xi.      A descendant of David who will be shown God’s loving-kindness forever (1 Chronicles 17:13)
xii.     This descendant (“Branch of David”) will execute justice on earth (Jeremiah 33:15)

d. Requirement

i.     Obedience

III. Is the Davidic Covenant forever?

a. A descendant of David is said to be in the future as reigning forever (2 Samuel 7:13b; 2Samuel 7:16; 1 Chronicles 7:12, 14)

b. Yahweh will be faithful (Psalm 89:1-2, 5-10, 46-52)

c. Covenant mentioned as forever

i.      Psalm 89:28

ii.      Even if the descendants of David are being disciplined (Psalm 89:30-35)

d. Comparison to the moon and the sky being established (Psalm 89:37)

e. Based upon the certainty of the Noahic Covenant (Jeremiah 33:20-21, 25-27)

IV. Further notes


a. Matthew 1:1- “Son of David” mentioned before “Son of Abraham”!

b. Matthew 2:2- Jesus is the King of the Jews!

c. Luke 1:32- “the throne of His Father David”

d. Luke 1:67- A horn of Salvation for those “in the House of David”

e. Romans 1:3- Jesus “descendant of David”


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Should She Preach

The book will be shipped out October 1st, but you can already order it!  To order the book, click HERE.

This is a book on whether women can preach and specifically preach in the open air scene.  As the author points out, sometimes among some who are theologically conservative, the line is blurred concerning whether women can engage in open air preaching while theologically they won’t allow women to preach at church or be a pastor, etc.  This book is calling Complementarians to be consistent.  The author, Tony Miano, approaches this topic with great humility and confesses that he use to be among the camp that thought it was appropriate for women to engage in open air evangelism.  An open air preacher who has worked with Ray Comfort’s ministry, Tony does not engage in personal attacks of those who disagree but engages the issue with Christian conviction, gentleness and a winsome manner: I was touch to read his apology for misleading people in the past with his former position.  I appreciated Miano’s call for the readers not to read with an open mind, but an open Bible; in other words, to be Bereans.  The book is divided into two parts, with the first being the presentation of his case for why women should not be engaged in open air preaching.  Chapter one takes us back to Adam and Eve with God’s creation and His intended roles for man and woman.  He argues that gender roles were existent before the Fall.  Chapter five is the meat of the book where Miano does word studies on the Greek word for preaching, woman, etc.  Miano also analyzes the counter-arguments.  Miano makes it clear that he’s not against women evangelizing and it was helpful that he delineated what women can do for evangelism in chapter eight  He also has a moving story of what a man cannot do in evangelism that a woman can (you will have to read it yourself).  Part two features various interviews of pastors and preachers on their view of women and whether they can preach.  While I don’t want to take away from the main focus of the book, I also wanted to note other things I like about Miano’s work apart from the women preaching issue:  I appreciated how the preface was evangelistic which reveal how Tony Miano is a true evangelist, since you can never know if a nonbeliever is reading this book.  Miano has a very nuance definition of evangelism as well.  As a former Marine radio operator, I also appreciated his analogy of the prayer warrior’s role in evangelism: “The praying saint is the radio operator of a platoon pinned down by enemy fire, calling in air strikes to protect and maybe even save his comrades in arms.”  One gets to see what makes Tony tick:  He desires to be biblical and raises the par of open air preaching above the stereotype that sadly can be far too typical: He stresses the importance of local church and the par for open air preachers to be raised!  This will be the topic for his next book, “Should He preach?”  Seeing how helpful this book is, I am already anticipating the next one.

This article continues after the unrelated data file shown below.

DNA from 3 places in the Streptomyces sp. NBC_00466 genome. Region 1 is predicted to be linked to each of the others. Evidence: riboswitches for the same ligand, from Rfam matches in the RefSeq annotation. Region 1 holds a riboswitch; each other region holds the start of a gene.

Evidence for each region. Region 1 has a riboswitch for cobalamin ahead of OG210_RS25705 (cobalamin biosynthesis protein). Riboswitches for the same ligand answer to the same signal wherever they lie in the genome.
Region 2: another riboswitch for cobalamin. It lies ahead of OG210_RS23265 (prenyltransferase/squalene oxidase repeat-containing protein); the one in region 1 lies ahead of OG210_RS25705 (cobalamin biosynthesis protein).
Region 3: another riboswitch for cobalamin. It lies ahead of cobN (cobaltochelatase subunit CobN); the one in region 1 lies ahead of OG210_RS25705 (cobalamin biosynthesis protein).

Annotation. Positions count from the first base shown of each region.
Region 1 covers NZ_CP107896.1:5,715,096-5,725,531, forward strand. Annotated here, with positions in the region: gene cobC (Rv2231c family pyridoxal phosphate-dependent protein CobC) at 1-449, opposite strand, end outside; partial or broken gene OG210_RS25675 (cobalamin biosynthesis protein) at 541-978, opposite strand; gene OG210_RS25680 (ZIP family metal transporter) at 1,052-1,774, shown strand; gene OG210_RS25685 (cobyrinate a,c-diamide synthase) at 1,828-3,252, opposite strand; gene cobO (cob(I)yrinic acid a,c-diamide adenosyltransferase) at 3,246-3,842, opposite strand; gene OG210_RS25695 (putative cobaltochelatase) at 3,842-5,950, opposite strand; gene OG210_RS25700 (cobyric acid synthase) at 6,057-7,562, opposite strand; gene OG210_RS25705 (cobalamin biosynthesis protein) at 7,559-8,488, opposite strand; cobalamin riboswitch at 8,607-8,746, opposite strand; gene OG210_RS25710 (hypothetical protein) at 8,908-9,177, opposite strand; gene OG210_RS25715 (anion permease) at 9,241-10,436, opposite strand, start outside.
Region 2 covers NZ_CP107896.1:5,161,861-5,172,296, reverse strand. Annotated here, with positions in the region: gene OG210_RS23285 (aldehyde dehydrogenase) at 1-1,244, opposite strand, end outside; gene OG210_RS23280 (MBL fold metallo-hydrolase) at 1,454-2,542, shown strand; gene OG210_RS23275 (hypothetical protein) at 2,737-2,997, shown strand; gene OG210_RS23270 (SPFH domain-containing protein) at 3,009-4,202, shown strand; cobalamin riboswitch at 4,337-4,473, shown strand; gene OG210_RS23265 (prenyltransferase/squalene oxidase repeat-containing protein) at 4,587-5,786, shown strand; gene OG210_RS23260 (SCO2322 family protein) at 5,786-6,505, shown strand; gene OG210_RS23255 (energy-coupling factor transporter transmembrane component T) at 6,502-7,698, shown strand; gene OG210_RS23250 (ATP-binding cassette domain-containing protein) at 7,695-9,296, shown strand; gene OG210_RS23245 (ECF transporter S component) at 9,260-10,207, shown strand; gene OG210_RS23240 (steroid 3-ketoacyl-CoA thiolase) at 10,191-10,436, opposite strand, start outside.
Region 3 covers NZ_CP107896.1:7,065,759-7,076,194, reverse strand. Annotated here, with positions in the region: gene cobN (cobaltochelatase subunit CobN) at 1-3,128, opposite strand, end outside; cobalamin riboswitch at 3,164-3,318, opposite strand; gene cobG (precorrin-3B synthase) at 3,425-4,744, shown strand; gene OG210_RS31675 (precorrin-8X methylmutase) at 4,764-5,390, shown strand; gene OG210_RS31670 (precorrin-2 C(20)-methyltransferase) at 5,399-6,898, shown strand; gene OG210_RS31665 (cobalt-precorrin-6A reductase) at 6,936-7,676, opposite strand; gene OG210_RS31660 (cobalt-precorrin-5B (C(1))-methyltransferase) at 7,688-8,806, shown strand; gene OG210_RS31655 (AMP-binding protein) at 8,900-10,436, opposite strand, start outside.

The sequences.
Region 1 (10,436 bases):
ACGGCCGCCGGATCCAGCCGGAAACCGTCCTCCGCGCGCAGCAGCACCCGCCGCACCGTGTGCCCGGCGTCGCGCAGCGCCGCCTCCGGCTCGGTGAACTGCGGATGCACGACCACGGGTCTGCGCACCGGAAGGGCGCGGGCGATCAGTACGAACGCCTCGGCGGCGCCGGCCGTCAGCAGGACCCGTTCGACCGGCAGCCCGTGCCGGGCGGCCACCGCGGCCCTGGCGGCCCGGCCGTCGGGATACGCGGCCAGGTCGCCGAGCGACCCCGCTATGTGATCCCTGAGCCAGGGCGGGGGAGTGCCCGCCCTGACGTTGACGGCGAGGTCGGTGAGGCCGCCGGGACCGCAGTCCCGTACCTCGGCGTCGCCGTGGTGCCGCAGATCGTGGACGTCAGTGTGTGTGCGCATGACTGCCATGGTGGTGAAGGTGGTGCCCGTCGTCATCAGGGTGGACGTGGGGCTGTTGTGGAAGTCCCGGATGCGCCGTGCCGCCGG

NOTE: This book is provided to me free by Tony Miano without any obligation for a positive review. All opinions offered above are mine unless otherwise stated or implied.